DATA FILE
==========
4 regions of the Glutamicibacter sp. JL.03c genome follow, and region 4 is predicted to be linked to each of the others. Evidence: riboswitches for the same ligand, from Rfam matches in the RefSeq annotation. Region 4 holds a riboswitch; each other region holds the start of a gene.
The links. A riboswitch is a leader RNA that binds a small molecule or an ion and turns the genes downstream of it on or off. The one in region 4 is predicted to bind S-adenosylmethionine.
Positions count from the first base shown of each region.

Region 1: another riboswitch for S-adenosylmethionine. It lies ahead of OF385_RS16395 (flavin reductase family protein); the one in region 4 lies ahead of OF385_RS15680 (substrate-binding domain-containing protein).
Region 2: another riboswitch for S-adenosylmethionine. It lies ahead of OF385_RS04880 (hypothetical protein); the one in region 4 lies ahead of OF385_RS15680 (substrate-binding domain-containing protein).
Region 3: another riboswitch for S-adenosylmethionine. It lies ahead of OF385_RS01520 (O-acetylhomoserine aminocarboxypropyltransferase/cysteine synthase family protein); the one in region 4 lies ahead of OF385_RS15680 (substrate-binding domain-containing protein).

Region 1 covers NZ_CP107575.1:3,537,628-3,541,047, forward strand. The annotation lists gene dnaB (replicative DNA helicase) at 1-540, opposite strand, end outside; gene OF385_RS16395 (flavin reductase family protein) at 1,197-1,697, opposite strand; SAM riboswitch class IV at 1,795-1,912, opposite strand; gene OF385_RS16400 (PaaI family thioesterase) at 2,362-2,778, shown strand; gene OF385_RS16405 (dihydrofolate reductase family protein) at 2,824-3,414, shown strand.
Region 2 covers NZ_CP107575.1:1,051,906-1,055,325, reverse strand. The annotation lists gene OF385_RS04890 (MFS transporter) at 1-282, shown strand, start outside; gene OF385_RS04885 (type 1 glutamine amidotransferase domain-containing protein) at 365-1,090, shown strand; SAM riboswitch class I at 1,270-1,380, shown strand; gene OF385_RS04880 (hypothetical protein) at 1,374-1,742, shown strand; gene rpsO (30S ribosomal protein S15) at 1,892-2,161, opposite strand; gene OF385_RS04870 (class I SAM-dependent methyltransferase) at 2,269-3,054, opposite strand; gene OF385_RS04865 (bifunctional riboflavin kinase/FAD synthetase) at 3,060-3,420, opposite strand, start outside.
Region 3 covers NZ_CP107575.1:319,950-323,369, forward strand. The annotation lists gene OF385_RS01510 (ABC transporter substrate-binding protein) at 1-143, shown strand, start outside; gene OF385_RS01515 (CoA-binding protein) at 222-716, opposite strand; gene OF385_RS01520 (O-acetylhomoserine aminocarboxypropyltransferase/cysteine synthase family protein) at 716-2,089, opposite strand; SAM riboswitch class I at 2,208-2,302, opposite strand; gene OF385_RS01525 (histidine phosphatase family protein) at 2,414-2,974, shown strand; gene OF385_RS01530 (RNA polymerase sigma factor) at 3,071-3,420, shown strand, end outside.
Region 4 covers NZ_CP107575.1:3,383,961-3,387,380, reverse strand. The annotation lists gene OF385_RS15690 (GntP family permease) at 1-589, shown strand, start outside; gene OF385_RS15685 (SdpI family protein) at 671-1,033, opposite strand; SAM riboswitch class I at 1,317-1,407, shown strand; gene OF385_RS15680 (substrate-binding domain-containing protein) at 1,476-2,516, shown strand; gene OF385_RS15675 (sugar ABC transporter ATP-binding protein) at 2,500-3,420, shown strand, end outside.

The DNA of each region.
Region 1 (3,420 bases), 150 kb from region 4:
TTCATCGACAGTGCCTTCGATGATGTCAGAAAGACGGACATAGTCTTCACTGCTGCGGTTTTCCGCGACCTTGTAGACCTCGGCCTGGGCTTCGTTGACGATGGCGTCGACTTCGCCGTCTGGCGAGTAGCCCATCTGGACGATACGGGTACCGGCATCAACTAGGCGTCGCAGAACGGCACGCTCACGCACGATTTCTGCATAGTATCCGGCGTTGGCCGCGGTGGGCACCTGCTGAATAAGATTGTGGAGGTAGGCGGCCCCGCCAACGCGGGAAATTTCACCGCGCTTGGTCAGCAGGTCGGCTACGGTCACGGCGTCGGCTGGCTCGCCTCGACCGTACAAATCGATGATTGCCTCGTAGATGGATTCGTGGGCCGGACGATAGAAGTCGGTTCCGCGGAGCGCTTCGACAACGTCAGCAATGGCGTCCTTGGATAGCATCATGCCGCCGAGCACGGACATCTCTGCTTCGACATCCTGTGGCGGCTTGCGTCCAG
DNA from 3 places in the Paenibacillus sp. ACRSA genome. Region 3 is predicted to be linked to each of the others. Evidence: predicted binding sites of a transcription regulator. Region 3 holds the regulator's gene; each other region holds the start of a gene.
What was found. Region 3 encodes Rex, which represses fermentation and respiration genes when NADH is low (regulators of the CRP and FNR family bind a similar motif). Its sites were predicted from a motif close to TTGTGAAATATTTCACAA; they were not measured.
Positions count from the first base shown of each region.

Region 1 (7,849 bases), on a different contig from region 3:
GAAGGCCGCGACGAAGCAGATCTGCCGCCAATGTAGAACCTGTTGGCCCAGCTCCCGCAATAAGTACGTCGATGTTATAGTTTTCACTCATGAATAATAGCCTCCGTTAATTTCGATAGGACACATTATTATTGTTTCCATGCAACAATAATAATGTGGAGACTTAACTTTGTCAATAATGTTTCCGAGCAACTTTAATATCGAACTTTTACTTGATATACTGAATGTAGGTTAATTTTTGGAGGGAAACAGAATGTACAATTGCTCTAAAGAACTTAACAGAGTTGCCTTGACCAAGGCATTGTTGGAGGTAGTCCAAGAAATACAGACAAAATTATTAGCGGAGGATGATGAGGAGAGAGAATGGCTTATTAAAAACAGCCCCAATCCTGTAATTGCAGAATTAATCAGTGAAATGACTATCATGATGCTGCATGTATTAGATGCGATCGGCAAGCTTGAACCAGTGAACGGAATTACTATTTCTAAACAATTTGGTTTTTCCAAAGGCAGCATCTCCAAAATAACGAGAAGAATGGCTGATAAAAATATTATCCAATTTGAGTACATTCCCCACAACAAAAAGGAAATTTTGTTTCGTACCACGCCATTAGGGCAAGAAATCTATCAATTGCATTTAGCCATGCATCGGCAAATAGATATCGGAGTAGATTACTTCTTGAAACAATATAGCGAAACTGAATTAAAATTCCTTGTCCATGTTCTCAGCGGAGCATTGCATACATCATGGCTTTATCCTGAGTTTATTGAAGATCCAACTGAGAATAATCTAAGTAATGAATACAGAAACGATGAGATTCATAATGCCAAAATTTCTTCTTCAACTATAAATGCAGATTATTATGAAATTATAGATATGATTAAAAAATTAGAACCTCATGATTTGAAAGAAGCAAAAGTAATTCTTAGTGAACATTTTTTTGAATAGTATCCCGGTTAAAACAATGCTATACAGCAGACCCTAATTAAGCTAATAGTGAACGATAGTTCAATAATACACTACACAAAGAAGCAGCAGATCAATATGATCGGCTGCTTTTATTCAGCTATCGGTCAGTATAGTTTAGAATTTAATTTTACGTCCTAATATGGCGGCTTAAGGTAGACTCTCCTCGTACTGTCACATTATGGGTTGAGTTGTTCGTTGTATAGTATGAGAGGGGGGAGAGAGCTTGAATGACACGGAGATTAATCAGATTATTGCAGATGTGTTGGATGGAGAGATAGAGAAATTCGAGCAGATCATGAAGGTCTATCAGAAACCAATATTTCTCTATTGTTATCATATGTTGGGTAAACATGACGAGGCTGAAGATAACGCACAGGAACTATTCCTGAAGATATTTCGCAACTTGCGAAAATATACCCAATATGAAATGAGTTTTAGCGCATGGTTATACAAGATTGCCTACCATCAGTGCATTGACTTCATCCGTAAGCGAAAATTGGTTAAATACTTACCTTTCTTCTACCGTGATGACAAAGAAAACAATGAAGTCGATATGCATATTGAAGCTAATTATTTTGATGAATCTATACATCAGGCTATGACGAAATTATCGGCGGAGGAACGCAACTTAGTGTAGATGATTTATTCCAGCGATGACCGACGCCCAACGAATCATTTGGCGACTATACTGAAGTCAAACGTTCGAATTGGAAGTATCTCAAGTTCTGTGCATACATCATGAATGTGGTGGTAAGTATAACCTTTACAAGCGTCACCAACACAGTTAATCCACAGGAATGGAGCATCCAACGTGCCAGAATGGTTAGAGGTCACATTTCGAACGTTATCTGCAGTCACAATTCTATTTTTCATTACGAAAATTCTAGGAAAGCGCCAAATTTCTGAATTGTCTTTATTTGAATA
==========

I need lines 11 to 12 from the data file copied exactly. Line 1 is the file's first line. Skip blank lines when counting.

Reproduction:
The DNA of each region.
Region 1 (3,420 bases), 150 kb from region 4: